The Broken 8-Track

 

- jim Young

“All broken things can be fixed. The hard part is deciding that they’re worth fixing.” - Jennifer Hartman


That’s kinda the problem with the world today. The more things become computerized, the less opportunity there is to fix them yourself.

As frustrating as it was to have your cassette player eat your favourite Beatles tape... at least it wasn’t a lost cause. The first step was to get the tape out of the player, preferably intact. But even if that wasn’t possible, your broken cassette tape could still be repaired with another kind of tape... Scotch Tape. The trick was to mend the cassette tape with the Scotch Tape on the side that didn’t pass directly over the heads of the player.

The creases and folds in the tape couldn’t be ironed smooth, but once the cassette tape was rewound tightly into the cassette using a pencil or bic pen, it was still usually playable. With the tape running at a speed of 1.875 inches per second, the 2 or 3 inches of crumpled pieces of tape passed over the play head in... well, seconds. Surprisingly the mangled piece of tape often didn’t cause that much disruption to the playback. The result was certainly no worse than a tick or a skip that we were well accustomed to in our vinyl days.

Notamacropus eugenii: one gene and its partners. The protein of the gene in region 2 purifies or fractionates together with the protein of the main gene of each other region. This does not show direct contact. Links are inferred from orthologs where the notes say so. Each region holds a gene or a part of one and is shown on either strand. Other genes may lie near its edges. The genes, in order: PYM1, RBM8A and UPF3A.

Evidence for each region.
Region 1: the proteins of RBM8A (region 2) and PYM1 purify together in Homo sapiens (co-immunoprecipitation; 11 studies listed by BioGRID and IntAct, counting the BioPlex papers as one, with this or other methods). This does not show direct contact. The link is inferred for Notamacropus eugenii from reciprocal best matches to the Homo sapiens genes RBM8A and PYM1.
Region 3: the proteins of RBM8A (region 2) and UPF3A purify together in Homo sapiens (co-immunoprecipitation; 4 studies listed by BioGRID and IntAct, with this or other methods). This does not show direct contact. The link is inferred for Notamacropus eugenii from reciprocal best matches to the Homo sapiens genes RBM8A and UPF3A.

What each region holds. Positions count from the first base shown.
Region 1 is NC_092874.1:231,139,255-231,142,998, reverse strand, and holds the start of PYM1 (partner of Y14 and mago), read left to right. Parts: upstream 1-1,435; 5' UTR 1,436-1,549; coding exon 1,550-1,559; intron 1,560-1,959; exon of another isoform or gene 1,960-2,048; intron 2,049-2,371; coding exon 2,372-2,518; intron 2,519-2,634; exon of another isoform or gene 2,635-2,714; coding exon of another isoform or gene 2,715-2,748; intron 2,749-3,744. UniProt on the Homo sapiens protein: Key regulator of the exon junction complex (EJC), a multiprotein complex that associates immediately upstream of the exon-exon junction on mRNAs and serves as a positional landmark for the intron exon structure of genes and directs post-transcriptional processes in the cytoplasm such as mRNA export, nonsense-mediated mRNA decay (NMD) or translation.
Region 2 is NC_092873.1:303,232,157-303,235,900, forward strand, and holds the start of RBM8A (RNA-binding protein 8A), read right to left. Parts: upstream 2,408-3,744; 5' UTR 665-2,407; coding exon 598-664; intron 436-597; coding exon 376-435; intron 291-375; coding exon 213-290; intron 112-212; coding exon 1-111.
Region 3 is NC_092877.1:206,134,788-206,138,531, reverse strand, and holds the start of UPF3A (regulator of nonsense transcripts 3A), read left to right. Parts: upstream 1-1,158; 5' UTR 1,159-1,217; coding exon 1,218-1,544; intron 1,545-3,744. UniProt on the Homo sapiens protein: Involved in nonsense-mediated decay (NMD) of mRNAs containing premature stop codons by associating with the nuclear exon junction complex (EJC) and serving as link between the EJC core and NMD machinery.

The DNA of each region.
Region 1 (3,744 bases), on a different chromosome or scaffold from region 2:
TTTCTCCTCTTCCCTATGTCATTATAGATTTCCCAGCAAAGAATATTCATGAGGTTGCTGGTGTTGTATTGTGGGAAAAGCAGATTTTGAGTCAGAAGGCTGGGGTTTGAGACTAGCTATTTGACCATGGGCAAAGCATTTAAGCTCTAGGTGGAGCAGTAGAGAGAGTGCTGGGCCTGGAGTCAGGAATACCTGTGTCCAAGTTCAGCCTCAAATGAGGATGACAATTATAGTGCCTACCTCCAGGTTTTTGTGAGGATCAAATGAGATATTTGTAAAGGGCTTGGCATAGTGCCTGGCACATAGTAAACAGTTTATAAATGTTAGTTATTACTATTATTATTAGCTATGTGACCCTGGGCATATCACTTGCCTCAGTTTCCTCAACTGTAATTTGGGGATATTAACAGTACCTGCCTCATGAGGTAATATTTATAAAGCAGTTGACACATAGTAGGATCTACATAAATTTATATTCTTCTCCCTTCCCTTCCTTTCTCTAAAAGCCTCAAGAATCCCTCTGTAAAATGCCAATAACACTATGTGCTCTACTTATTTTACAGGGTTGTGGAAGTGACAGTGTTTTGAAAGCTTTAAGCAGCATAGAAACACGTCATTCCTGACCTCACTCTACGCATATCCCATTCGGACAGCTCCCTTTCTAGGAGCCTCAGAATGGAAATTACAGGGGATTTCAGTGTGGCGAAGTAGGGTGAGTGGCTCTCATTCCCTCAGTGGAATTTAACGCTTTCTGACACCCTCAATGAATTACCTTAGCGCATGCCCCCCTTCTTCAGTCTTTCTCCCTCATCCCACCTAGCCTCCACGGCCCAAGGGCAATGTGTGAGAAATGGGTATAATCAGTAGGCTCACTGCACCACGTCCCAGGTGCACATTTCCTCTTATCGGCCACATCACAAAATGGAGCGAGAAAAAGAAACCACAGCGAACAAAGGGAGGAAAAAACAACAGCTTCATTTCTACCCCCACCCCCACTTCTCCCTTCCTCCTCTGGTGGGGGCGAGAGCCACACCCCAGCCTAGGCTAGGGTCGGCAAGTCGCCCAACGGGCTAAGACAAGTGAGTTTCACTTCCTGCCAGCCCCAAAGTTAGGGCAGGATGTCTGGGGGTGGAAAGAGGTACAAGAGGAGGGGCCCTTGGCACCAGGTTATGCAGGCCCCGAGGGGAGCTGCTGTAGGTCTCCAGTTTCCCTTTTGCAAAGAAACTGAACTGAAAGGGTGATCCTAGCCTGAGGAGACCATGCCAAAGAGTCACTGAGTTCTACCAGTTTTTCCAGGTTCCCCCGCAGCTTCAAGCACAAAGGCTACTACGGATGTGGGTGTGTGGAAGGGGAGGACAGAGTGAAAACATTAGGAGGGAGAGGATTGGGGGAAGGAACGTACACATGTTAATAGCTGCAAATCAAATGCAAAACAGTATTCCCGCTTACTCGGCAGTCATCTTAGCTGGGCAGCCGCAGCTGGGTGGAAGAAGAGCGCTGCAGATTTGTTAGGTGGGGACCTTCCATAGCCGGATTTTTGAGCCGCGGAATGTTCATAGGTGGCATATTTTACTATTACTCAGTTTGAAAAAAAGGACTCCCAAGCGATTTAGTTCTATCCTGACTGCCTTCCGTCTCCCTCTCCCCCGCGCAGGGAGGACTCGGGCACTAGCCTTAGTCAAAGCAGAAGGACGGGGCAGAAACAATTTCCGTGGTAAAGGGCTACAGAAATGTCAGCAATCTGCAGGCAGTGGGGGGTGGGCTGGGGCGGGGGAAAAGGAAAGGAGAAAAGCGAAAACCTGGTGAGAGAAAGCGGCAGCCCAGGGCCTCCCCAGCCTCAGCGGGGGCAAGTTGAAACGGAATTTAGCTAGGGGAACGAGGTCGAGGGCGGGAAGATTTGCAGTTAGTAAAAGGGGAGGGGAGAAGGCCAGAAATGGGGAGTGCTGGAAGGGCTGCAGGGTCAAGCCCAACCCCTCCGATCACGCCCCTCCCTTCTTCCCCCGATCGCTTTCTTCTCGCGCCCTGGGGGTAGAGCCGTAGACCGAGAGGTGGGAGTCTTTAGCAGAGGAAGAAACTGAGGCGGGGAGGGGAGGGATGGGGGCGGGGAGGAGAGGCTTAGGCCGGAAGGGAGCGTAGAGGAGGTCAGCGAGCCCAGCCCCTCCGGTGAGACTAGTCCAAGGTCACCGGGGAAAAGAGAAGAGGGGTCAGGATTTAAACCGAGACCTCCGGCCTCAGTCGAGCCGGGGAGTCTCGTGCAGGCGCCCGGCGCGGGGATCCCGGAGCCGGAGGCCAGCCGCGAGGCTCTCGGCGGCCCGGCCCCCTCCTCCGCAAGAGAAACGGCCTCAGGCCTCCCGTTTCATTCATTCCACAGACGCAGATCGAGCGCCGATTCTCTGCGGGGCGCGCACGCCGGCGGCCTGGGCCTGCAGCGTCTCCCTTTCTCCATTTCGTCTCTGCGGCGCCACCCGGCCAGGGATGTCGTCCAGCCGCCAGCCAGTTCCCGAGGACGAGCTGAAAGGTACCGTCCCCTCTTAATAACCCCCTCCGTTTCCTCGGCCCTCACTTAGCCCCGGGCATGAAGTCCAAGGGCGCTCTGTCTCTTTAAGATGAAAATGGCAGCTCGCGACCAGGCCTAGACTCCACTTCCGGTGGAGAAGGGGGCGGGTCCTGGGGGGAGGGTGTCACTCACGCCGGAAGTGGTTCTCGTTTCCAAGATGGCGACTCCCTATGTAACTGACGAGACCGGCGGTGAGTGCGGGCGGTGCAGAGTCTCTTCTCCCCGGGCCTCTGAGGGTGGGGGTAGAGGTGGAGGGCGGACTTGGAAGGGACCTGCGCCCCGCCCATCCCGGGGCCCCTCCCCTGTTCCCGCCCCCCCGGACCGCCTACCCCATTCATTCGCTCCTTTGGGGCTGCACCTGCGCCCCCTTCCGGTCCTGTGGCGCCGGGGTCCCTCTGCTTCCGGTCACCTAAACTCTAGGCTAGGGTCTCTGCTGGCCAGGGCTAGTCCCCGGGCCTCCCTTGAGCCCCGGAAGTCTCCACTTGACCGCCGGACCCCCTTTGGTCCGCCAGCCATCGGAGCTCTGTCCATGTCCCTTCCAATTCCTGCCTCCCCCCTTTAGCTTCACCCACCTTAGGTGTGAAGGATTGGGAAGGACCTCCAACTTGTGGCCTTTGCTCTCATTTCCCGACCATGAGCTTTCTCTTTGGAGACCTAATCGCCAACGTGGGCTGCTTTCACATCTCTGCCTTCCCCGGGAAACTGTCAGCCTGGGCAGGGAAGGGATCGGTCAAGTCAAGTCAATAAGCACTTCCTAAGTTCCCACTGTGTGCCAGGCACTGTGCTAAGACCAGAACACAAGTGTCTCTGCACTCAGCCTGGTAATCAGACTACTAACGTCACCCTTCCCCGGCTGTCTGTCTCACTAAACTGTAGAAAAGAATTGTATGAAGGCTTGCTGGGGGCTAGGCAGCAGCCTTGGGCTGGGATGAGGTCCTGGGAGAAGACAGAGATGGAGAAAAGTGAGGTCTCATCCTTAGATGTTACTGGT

In the rare event the cassette had to be taken apart to rewind the tape, many were secured with small phillips screws making disassembly easy . Those that were glued could be split open with a razor blade and reassembled with glue.

But the real challenge was attempting to repair an 8-Track. If you were lucky, the tape would only have one or two feet pulled out of the cartridge. By holding the cartridge with your left hand, with the exposed tape hanging down, it was a matter of giving the right hand side of the loop a quick tug. As the single reel inside the cartridge spun, the reel would take up the left side of the loop more quickly than the right side gave it up. Repeating this procedure two or three times often saw the tape pulled back into position, safely inside the cartridge and ready to play, no worse for the wear.

More severe damage to the 8-Track tape however called for drastic measures that only the very determined would undertake. That was me. I was often one of the more determined.